However, I simply can’t make the stereotype match up with the Catholics I personally know. It’s easy enough to say a certain denomination (or religion, depending on your viewpoint) has it all wrong, but can I honestly make that verdict about my Catholic friend who prays regularly for me and launches heart-to-hearts about our life’s passions? What about my ex-fundamentalist friend who finds solace from her oppressive past at Mass every week? What about the devout family friends who uprooted their lives to keep a mentally disabled relative from losing her inheritance?

How can I say that I, with my ever-evolving doubts and struggles, have exclusive rights to the God we all seek?

I twice attended Mass when I was living in the States, and both times, I stayed conspicuously in my seat while the rest of the church filed to the front for the Eucharist. I reasoned that I was merely an onlooker of a foreign religious ritual and that participating would be on par with apostasy. (Never mind that my own church’s monthly communion service was essentially the same thing, give or take a priest.) If I were to go back now, though, it wouldn’t be as a tourist. Rather, I’d go as a fellow believer, doubter, stumbler, and seeker. And while I probably wouldn’t agree on a lot of doctrinal points, and while the reverent liturgy of the service might chafe my nonconformist sensibilities, and while my current church could have some strong opinions over it (thankfully, we don’t do excommunication), the slot vacated by my superiority complex would be just about the right size for a concept called loving my neighbors… and maybe even learning from them too.

Rally to Restore Unity

[Joining the Rally to Restore Unity going on this week on Rachel Held Evans’ blog. Want to play along?]


Sigh No More

One of the first pieces of literature I ever memorized was a Bible verse familiar even to those who have never set foot in a fundamentalist Christian home: “God is love.” It’s a nice sentiment, and it probably sounded adorable in my toddler lisp, but I was already on my way to a very unhappy understanding of the verse’s meaning.

“God is love” meant that he was willing to defile himself by sifting through the filth of humanity and saving a worm like me.

“God is love” meant that he would inflict (or sanction) whatever pain necessary to insure my soul against hell.

“God is love” meant that he would play the gentleman and let people make “unbiased” decisions between Christianity and eternal suffering.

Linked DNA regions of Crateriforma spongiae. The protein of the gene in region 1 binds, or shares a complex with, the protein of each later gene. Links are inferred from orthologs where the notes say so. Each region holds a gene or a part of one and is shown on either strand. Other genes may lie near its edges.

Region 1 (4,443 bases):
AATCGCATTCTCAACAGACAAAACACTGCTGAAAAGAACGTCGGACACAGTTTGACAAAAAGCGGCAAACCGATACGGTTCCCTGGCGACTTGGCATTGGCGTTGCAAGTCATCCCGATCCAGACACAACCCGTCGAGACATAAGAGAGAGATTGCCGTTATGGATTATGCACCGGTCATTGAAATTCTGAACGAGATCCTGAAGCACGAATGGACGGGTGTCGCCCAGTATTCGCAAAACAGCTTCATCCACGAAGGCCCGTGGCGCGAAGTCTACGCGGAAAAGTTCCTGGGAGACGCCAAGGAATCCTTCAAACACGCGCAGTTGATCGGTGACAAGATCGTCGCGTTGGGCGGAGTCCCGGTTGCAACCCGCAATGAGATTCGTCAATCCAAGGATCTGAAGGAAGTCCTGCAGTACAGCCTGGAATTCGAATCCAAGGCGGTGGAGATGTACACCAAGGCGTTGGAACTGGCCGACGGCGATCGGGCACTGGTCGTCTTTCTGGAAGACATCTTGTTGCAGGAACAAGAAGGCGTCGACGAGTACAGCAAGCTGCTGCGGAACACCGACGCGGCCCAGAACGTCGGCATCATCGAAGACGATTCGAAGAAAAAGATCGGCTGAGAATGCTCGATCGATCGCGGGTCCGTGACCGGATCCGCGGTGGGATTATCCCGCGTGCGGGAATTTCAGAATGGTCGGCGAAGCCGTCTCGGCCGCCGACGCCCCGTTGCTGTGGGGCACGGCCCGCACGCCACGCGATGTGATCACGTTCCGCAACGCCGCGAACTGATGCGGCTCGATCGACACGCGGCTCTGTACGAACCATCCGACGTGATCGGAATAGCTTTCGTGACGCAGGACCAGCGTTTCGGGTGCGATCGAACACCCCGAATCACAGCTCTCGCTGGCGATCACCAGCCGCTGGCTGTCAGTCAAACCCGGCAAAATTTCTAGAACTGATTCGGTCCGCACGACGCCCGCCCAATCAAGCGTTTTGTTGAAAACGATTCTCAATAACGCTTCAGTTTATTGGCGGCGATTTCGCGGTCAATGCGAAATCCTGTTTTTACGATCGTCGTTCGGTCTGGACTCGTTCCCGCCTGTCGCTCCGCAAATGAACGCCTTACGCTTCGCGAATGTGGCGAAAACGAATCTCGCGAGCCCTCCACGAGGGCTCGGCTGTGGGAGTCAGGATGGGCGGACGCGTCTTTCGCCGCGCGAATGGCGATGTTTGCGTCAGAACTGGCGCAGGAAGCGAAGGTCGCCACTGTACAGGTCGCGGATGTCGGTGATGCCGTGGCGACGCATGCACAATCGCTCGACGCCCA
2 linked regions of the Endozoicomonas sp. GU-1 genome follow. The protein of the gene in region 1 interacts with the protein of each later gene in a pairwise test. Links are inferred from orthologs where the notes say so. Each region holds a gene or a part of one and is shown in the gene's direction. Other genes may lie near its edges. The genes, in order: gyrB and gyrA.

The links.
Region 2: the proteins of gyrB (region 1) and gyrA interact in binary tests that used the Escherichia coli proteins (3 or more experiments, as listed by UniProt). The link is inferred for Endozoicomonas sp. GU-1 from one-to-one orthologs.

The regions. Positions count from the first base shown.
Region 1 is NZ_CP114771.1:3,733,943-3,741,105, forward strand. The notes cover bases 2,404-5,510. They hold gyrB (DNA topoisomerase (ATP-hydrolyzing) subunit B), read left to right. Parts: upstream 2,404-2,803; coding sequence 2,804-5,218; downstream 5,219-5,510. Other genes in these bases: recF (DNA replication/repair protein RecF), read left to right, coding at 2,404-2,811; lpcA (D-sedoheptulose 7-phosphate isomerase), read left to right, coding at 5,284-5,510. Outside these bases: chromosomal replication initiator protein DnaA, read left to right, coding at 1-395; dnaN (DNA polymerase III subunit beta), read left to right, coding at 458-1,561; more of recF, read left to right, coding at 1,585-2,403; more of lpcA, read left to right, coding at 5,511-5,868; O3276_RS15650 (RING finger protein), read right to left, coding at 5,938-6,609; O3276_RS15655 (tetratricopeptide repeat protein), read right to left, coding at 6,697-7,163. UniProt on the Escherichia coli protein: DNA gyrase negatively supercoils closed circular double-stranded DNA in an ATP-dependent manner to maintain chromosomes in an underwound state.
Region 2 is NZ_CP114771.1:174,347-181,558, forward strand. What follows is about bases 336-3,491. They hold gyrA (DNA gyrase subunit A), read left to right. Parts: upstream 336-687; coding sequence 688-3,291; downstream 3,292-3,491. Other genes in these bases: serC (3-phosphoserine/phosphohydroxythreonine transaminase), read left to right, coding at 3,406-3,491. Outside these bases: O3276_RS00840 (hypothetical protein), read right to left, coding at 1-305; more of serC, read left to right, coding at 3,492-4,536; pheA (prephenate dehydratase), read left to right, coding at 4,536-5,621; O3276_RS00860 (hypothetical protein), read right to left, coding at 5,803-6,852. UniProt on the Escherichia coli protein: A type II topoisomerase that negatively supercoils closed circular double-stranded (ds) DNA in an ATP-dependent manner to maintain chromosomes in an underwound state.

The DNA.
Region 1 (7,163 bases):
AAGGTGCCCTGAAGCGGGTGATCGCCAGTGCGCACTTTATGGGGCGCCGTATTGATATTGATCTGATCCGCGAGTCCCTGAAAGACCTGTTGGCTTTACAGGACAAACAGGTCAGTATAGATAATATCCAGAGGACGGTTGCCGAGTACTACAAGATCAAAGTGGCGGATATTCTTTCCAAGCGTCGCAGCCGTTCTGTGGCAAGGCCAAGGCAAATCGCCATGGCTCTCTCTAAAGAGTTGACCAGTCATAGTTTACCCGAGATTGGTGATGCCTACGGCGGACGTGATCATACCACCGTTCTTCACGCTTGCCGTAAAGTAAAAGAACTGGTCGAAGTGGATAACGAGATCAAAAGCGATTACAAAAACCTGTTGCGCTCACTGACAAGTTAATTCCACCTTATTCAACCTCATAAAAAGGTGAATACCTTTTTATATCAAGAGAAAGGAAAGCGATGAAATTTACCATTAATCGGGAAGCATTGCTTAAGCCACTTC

(Alternately, it meant that he had predestined me over less lucky humans for salvation. I experienced my fair share of Calvinism.)

“God is love” meant that he had paid my debt, so I was forever in his.

In practical terms, “God is love” translated into fear. God’s love was conditional, you see, and it wasn’t particularly affectionate to start with. When I was Baptist, any little mistake would put my salvation into question. (You couldn’t lose your salvation per se, but if you messed up… well, Jesus clearly wasn’t alive and well in your heart.) When I was Presbyterian, my soul was secure, but God didn’t love all of my friends and family enough to choose them. From my earliest memories, the unthinkable torment of hell—burning alive forever and ever and ever—dangled over my head  and that of everyone I knew. And this was God’s love.

Which brings me here:

Maybe you’ve heard about this. Maybe you don’t care. Maybe you care so much that you’re brandishing every weapon in your arsenal against heresy. Or maybe you’re like me, wanting to weep for the hope of it all.

Even though “Love Wins” is not yet released, prominent theologians have already consigned the author to hell… simply for suggesting that perhaps God is not torturing the majority of his creation for eternity. A dear friend writes about the divide between real, aching hearts and those “who are more concerned with winning than with loving,” and I want to ask those people, those self-assured theologians and heretic-slayers, Why? Why would you rather follow a God who allows babies to be born knowing that nine out of ten will burn forever… who handpicks some for his utopian afterlife but not all, or who makes our fates dependent on accurate guesswork… who expects us to rejoice while billions die… whose love only concerns itself with right vs. wrong… Why would you rather follow that God than explore the hope that true love doesn’t require us to shut down our hearts?

I was terrified the first time I posted about hell; I expected anger, hatred, and Molotov cocktails (approximately the treatment Rob Bell’s been getting), but it was worth the risk. I couldn’t not share the spacious peace I had found outside of religious tradition. The idea that God actually could be love—kind, unconditional, crazy-about-us love—is worth spreading no matter the cost or the dissenters. In fact, it might be the first piece of truly good news some Christians have ever heard.

Play us out, Marcus: